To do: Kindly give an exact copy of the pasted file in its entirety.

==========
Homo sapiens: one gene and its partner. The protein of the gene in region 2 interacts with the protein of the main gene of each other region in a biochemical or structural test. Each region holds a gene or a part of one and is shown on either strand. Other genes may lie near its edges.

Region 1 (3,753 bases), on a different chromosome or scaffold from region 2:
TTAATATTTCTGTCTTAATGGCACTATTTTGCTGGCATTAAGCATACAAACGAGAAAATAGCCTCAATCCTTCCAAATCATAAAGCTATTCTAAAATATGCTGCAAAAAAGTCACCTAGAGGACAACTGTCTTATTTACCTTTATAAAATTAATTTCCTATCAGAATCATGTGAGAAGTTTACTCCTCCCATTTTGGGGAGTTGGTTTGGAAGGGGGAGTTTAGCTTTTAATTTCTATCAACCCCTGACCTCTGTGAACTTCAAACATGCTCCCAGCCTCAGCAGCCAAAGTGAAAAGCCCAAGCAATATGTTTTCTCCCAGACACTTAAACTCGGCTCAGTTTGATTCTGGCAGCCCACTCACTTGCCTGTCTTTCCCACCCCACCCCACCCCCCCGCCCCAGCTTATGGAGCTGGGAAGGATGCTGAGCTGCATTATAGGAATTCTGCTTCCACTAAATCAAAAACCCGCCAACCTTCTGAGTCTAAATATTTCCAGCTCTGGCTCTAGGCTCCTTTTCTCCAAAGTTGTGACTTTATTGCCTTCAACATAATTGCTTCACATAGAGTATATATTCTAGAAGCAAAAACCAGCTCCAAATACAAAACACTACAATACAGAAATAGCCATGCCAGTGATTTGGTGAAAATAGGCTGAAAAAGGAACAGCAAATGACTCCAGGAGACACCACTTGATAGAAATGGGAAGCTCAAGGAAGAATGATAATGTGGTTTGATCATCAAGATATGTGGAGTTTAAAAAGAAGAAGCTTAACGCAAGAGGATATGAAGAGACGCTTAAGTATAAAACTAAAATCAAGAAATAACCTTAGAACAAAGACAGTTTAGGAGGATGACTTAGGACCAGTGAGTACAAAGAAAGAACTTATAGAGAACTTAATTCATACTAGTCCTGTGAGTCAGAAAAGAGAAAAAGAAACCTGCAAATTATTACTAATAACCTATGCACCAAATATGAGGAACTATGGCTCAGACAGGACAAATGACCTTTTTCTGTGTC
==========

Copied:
Homo sapiens: one gene and its partner. The protein of the gene in region 2 interacts with the protein of the main gene of each other region in a biochemical or structural test. Each region holds a gene or a part of one and is shown on either strand. Other genes may lie near its edges.

Region 1 (3,753 bases), on a different chromosome or scaffold from region 2:
TTAATATTTCTGTCTTAATGGCACTATTTTGCTGGCATTAAGCATACAAACGAGAAAATAGCCTCAATCCTTCCAAATCATAAAGCTATTCTAAAATATGCTGCAAAAAAGTCACCTAGAGGACAACTGTCTTATTTACCTTTATAAAATTAATTTCCTATCAGAATCATGTGAGAAGTTTACTCCTCCCATTTTGGGGAGTTGGTTTGGAAGGGGGAGTTTAGCTTTTAATTTCTATCAACCCCTGACCTCTGTGAACTTCAAACATGCTCCCAGCCTCAGCAGCCAAAGTGAAAAGCCCAAGCAATATGTTTTCTCCCAGACACTTAAACTCGGCTCAGTTTGATTCTGGCAGCCCACTCACTTGCCTGTCTTTCCCACCCCACCCCACCCCCCCGCCCCAGCTTATGGAGCTGGGAAGGATGCTGAGCTGCATTATAGGAATTCTGCTTCCACTAAATCAAAAACCCGCCAACCTTCTGAGTCTAAATATTTCCAGCTCTGGCTCTAGGCTCCTTTTCTCCAAAGTTGTGACTTTATTGCCTTCAACATAATTGCTTCACATAGAGTATATATTCTAGAAGCAAAAACCAGCTCCAAATACAAAACACTACAATACAGAAATAGCCATGCCAGTGATTTGGTGAAAATAGGCTGAAAAAGGAACAGCAAATGACTCCAGGAGACACCACTTGATAGAAATGGGAAGCTCAAGGAAGAATGATAATGTGGTTTGATCATCAAGATATGTGGAGTTTAAAAAGAAGAAGCTTAACGCAAGAGGATATGAAGAGACGCTTAAGTATAAAACTAAAATCAAGAAATAACCTTAGAACAAAGACAGTTTAGGAGGATGACTTAGGACCAGTGAGTACAAAGAAAGAACTTATAGAGAACTTAATTCATACTAGTCCTGTGAGTCAGAAAAGAGAAAAAGAAACCTGCAAATTATTACTAATAACCTATGCACCAAATATGAGGAACTATGGCTCAGACAGGACAAATGACCTTTTTCTGTGTC